After Imposing Sanctions, U.S. Now Asks Turkey To Dump Its Russian S-400 Air Defense Systems

After imposing sanctions on Turkey, the US has now asked Ankara to dump its S-400 systems bought from Russia, citing its incompatibility with the NATO equipment.

Washington indicates this will help restore the ties between the two nations, both of whom are NATO members.

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Speaking to reporters on April 5, US Department of Defense spokesperson John Kirby said, “We urge Turkey not to retain the S-400 system.” He also mentioned that the Russian system would be incompatible with the Joint Strike Fighter Program and could make the American systems vulnerable to Russian intelligence.

“Turkey is a long-standing and valued NATO ally, but their decision to purchase the S-400 is inconsistent with Turkey’s commitments as a US and NATO ally,” he said.

Responding to the questions over Ankara’s allegations of Washington not supplying the Patriot missile systems, Kirby added that Turkey had ‘multiple opportunities’ over the last decade for its acquisition and that the country’s order for S-400 would provide Moscow additional revenue, access, and greater influence in the region.

While there were reports that the US could itself fund the purchase of S-400 and re-sell it to Turkey removing the CAATSA (Countering America’s Adversaries Through Sanctions Act) barriers, the US envoy to Turkey David Michael Satterfield said on Friday that his government was not planning on any such thing or a working group with Ankara to resolve disputes and reinstate its status in the JSF program.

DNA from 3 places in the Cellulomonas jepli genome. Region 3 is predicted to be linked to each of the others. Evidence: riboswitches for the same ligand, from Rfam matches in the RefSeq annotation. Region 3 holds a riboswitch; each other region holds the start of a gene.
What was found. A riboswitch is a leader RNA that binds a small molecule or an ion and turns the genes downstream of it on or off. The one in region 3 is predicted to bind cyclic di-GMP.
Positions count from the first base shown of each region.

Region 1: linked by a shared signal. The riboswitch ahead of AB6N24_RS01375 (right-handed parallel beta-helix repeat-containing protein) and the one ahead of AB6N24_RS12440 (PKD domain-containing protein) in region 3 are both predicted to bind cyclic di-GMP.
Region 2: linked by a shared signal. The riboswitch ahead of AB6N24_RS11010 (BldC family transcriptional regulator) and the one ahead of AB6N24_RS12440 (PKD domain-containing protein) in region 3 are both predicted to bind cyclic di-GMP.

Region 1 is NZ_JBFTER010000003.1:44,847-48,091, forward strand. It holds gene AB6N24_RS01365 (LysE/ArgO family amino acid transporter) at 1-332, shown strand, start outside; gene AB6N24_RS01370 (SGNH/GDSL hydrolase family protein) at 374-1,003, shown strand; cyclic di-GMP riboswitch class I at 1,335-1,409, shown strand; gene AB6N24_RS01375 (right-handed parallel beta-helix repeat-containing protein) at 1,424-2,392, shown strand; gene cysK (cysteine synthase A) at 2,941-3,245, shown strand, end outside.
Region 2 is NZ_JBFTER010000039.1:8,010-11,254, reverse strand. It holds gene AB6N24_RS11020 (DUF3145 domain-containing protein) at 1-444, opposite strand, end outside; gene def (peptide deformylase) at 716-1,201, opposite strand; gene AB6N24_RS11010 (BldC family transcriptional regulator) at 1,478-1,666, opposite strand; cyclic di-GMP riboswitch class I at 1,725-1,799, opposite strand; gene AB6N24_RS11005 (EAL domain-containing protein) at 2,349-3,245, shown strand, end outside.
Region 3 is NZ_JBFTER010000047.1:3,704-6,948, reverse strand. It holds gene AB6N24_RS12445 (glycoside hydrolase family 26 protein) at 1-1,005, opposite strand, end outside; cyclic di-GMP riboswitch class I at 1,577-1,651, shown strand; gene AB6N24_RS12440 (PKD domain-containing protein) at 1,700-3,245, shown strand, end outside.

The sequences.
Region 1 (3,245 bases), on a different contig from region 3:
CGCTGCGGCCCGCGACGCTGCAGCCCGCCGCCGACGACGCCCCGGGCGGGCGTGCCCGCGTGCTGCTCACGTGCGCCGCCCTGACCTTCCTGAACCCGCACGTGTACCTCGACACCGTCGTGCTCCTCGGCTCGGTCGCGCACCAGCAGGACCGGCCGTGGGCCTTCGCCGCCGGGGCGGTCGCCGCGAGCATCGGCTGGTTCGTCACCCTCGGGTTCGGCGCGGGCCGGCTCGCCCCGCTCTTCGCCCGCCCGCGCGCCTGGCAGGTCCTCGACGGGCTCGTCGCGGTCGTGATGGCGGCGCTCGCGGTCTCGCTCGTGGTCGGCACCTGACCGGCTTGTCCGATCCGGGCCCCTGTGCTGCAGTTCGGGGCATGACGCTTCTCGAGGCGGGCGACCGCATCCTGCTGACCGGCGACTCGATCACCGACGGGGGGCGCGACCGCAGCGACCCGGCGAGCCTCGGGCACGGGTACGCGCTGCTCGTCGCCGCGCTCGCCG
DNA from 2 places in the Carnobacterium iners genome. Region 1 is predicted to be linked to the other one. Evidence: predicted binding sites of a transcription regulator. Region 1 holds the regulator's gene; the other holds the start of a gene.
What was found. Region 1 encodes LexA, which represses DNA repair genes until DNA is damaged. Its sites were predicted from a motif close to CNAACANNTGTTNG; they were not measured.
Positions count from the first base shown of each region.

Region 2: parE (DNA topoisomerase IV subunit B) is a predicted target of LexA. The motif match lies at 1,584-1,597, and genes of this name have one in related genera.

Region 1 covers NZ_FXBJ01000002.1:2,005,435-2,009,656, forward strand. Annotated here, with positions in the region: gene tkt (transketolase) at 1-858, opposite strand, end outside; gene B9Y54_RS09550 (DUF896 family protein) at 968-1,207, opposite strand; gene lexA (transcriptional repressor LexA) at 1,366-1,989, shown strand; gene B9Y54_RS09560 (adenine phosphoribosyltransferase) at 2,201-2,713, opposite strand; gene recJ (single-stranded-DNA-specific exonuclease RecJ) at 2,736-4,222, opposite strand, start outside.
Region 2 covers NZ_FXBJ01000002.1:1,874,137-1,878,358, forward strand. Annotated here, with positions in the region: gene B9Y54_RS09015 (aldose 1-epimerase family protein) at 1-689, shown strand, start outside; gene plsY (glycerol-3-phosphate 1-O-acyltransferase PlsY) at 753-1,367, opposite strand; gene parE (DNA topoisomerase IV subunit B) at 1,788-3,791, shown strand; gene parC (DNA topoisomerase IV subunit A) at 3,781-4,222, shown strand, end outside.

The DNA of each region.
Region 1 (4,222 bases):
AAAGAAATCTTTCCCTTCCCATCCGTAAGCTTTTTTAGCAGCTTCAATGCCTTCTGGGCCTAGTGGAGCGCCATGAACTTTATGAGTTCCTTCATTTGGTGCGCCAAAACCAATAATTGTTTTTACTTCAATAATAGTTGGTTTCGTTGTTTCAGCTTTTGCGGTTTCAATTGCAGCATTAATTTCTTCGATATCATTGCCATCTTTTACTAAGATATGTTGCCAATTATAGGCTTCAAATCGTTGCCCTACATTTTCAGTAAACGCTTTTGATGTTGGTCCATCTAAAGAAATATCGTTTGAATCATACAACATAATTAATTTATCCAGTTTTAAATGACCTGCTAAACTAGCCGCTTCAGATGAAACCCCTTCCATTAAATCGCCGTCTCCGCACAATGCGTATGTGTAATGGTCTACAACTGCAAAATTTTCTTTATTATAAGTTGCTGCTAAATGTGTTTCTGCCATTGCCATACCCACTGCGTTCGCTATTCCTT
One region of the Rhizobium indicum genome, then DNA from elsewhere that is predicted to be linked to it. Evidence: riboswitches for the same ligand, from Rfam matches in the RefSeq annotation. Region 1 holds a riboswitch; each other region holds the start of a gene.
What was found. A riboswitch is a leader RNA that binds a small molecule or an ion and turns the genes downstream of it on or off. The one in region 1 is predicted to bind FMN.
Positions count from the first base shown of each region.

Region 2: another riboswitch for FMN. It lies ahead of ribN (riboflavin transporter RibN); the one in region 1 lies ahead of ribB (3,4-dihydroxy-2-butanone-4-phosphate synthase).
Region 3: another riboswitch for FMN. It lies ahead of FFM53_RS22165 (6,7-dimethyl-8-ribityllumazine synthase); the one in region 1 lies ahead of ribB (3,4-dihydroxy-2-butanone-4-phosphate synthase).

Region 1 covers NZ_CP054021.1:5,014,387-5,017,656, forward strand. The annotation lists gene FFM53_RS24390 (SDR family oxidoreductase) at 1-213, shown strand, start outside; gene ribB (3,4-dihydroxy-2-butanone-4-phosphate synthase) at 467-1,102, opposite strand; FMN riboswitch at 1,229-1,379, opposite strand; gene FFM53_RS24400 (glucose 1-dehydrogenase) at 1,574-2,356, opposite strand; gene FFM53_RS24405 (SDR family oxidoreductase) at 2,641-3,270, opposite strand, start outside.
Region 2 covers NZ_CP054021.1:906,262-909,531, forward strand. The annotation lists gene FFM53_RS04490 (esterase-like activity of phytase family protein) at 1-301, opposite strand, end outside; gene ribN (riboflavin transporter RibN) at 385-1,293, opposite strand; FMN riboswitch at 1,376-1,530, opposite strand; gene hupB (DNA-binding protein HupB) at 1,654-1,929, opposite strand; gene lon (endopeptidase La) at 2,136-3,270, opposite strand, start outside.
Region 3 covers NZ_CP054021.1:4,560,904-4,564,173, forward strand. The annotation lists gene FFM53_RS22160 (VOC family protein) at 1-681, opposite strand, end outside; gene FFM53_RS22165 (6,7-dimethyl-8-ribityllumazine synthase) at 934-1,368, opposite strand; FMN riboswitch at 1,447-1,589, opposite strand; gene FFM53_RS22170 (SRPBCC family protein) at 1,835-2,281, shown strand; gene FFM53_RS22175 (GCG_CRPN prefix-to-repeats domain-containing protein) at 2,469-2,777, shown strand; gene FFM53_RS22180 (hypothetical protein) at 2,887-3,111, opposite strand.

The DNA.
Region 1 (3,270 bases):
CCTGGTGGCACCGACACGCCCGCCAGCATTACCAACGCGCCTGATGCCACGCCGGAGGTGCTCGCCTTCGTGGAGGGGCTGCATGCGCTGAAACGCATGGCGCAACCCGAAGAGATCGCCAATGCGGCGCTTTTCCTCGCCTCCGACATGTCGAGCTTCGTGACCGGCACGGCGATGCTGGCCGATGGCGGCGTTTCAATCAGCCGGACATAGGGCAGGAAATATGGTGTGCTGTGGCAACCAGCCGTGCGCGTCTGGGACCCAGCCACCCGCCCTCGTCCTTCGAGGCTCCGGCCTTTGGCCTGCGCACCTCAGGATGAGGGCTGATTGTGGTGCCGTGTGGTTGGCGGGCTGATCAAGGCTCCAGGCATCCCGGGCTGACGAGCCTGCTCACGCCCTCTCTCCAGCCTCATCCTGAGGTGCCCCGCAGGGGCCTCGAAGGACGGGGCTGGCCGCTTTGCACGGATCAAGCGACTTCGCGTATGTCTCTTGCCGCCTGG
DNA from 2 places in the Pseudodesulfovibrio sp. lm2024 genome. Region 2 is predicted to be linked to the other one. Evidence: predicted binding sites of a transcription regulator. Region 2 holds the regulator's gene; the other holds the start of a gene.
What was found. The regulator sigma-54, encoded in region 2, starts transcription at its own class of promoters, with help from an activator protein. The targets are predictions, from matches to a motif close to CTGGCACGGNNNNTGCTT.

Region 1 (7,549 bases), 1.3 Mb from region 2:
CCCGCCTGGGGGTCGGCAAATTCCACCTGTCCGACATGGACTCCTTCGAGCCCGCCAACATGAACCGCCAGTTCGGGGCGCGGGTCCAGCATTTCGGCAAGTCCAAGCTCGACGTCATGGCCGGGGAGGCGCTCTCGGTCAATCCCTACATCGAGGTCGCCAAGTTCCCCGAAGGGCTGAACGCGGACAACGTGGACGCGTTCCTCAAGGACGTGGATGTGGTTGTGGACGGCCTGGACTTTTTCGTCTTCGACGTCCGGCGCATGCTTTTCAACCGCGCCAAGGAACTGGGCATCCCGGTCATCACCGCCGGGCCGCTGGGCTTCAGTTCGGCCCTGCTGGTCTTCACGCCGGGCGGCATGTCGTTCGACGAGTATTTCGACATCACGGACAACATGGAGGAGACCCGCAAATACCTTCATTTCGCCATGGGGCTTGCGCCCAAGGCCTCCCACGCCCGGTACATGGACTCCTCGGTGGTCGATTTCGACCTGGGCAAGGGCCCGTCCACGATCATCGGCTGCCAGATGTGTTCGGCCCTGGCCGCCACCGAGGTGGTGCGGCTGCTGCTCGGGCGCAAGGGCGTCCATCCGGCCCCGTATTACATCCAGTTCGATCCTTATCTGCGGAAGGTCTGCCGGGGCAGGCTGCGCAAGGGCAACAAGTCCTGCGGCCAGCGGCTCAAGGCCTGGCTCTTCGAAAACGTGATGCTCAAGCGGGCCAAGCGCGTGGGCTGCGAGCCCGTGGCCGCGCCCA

However, despite the American threats, Turkey is again looking to purchase the second batch of S-400 systems. US Secretary of State Antony Blinken termed the purchase as “unacceptable”, saying tougher measures may be needed to prevent defense cooperation between Ankara and Moscow, hinting at further restrictions and sanctions.

Turkish President Erdogan defended his position and said that his country doesn’t need a validation certificate from Washington for its own security decisions. “I don’t know what Biden will say but in any case, we won’t be asking for permission from anybody,” Erdogan said prior to Joe Biden’s inauguration on January 20.

The Americans have constantly spoken about the vulnerabilities of its systems to the Russian ones. It insists that Russia could use the Turkish systems to gather intelligence about the advanced capabilities of the F-35s and NATO network. However, Turkey had ensured that the S-400 would not be integrated into NATO systems, and hence it won’t compromise the latter’s equipment.

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